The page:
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What Is the Connection Between Thyroid Cancer and the Lymph Nodes?

Swollen lymph nodes are one of the first signs of illness.
Should cancer occur in both the thyroid gland and the neck's lymph nodes, surgery is usually performed.
Lymph nodes in the head and neck.
It is common for thyroid cancer to spread to the lymph nodes.
Article Details
  • Written By: Helen Akers
  • Edited By: Jessica Seminara
  • Last Modified Date: 07 October 2014
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The connection between thyroid cancer and the lymph nodes is that cancerous growths that start in the thyroid can spread to the lymph nodes in the neck and chest. It is more common for certain forms of thyroid cancer to spread to the neck's lymph nodes. Another primary link between thyroid cancer and the lymph nodes is that the nodes in the neck often become swollen as a result of the cancer. One of the warning signs are lymph nodes that stay swollen for more than two weeks.

The body's lymph nodes are responsible for fighting any infections. As a result, they often become swollen or enlarged near the area of the body that is infected with a virus or a disease. Since the thyroid gland is located in the neck, swollen lymph nodes in that area may indicate a cancerous growth. Usually a bump or lump is also felt or observed along the thyroid. The lump, also known as a thyroid nodule, is typically painful to touch.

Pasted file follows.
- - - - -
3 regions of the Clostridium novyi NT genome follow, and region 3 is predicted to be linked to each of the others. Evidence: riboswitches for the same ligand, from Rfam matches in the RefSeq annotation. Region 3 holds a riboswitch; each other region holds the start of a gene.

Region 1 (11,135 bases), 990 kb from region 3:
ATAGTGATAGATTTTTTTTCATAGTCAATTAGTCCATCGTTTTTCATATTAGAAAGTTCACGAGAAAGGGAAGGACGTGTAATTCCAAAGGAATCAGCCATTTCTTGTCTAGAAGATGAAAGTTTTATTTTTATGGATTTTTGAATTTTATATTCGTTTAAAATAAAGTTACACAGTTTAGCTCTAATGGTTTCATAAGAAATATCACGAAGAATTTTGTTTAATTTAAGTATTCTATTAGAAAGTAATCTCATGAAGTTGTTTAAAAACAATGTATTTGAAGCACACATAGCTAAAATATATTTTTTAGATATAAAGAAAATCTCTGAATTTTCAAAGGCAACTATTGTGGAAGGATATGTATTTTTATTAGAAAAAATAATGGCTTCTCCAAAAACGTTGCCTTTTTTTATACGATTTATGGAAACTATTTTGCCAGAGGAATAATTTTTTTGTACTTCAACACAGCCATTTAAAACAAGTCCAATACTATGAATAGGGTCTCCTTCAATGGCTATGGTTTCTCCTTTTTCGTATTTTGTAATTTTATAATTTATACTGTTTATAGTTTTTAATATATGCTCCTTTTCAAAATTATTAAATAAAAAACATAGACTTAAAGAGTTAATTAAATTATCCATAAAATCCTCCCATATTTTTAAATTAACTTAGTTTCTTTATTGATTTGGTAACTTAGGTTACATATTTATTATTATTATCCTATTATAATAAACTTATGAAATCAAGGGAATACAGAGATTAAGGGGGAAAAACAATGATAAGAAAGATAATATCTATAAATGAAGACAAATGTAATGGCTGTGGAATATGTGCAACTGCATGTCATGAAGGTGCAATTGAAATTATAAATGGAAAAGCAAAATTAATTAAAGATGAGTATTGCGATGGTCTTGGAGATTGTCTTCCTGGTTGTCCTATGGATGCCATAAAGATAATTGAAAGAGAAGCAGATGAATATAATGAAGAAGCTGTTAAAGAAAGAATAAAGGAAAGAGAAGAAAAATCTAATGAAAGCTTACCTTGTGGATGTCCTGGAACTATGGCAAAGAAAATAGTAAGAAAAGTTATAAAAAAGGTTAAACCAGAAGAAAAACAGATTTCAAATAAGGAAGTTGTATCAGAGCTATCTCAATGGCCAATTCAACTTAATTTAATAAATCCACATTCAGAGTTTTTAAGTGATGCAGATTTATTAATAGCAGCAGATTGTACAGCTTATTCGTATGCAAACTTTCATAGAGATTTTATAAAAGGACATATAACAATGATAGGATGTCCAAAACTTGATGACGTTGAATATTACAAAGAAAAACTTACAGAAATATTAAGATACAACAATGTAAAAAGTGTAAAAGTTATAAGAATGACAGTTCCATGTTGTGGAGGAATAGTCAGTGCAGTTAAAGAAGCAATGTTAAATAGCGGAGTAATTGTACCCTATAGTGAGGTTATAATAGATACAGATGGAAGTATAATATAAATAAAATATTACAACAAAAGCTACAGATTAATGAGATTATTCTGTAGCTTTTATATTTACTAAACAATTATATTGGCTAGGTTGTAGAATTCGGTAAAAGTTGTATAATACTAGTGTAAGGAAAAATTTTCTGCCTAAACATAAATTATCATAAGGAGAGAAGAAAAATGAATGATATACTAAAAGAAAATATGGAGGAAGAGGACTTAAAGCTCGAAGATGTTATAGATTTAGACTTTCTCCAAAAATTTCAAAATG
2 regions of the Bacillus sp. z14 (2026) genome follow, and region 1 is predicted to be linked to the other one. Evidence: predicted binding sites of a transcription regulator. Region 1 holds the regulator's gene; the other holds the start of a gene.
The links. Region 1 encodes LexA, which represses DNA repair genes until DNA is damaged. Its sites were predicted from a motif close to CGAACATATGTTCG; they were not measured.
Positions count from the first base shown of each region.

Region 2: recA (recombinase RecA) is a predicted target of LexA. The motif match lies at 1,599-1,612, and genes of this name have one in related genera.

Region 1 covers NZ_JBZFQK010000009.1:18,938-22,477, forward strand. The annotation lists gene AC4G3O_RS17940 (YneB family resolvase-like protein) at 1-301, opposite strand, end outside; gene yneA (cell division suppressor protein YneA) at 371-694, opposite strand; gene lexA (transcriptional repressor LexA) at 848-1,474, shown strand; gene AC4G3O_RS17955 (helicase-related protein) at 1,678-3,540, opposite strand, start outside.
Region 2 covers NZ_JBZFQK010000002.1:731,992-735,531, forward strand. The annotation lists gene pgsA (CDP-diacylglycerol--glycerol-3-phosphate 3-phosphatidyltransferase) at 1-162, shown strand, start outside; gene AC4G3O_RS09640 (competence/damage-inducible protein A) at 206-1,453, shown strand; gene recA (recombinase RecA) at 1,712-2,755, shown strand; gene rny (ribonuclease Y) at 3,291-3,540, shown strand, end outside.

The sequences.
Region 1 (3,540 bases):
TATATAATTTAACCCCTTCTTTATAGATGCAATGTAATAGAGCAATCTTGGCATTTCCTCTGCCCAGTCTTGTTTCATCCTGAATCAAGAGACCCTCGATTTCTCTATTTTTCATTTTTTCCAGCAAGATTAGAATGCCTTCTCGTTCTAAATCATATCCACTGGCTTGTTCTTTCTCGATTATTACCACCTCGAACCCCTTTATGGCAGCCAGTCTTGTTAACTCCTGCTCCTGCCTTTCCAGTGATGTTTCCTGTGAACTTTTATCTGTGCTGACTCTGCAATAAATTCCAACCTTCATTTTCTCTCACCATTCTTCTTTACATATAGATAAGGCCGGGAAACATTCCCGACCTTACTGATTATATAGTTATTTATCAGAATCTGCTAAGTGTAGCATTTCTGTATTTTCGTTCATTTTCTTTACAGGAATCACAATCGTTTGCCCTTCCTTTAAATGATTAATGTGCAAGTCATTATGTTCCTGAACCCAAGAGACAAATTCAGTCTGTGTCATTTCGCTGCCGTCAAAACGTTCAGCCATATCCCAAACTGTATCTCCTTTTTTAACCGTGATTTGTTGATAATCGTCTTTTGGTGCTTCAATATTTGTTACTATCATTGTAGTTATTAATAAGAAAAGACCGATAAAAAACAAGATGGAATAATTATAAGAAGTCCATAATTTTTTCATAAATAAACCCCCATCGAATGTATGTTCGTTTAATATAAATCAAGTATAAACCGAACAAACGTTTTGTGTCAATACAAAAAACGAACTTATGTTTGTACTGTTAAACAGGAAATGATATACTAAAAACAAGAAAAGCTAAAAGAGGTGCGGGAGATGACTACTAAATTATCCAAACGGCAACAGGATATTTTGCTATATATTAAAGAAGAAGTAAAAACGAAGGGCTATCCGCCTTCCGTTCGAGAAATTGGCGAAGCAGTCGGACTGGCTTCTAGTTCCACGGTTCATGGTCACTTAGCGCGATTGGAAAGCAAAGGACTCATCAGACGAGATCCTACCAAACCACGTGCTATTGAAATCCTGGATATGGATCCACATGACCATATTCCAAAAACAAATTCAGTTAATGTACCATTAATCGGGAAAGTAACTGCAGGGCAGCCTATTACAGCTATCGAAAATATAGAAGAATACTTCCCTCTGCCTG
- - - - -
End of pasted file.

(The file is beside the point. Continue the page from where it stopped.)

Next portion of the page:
While a swollen neck can indicate a link between thyroid cancer and the lymph nodes, it does not mean that the cancer has spread beyond the thyroid gland. Sometimes fluid is taken from a thyroid nodule to determine if a person has thyroid cancer. If it is determined that an individual does have cancer, a trained physician will also check to see if it has spread to the lymph nodes.

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Should cancer occur in both the thyroid gland and the neck's lymph nodes, surgery is usually performed to remove both the thyroid gland and the affected nodes. Surgery performed for thyroid cancer and the lymph nodes might be done in intervals if more than one node is affected. One node on one side of the neck is typically removed and the patient is given two months to recover. A second surgery is then performed to remove the second node. This gives the body enough time to adjust and recover and prevents dangerous swelling.

Thyroid cancer spreading to the lymph nodes is common. It is easy for cancer cells to access them since they are responsible for draining fluid and infectious material from the body. When cancer spreads to the body's lymphatic system, this can sometimes diminish hopes for a complete recovery. Papillary thyroid cancer is most likely to result in a spread of the disease to the neck's lymph nodes, but it doesn't necessarily indicate a potentially worse outcome.

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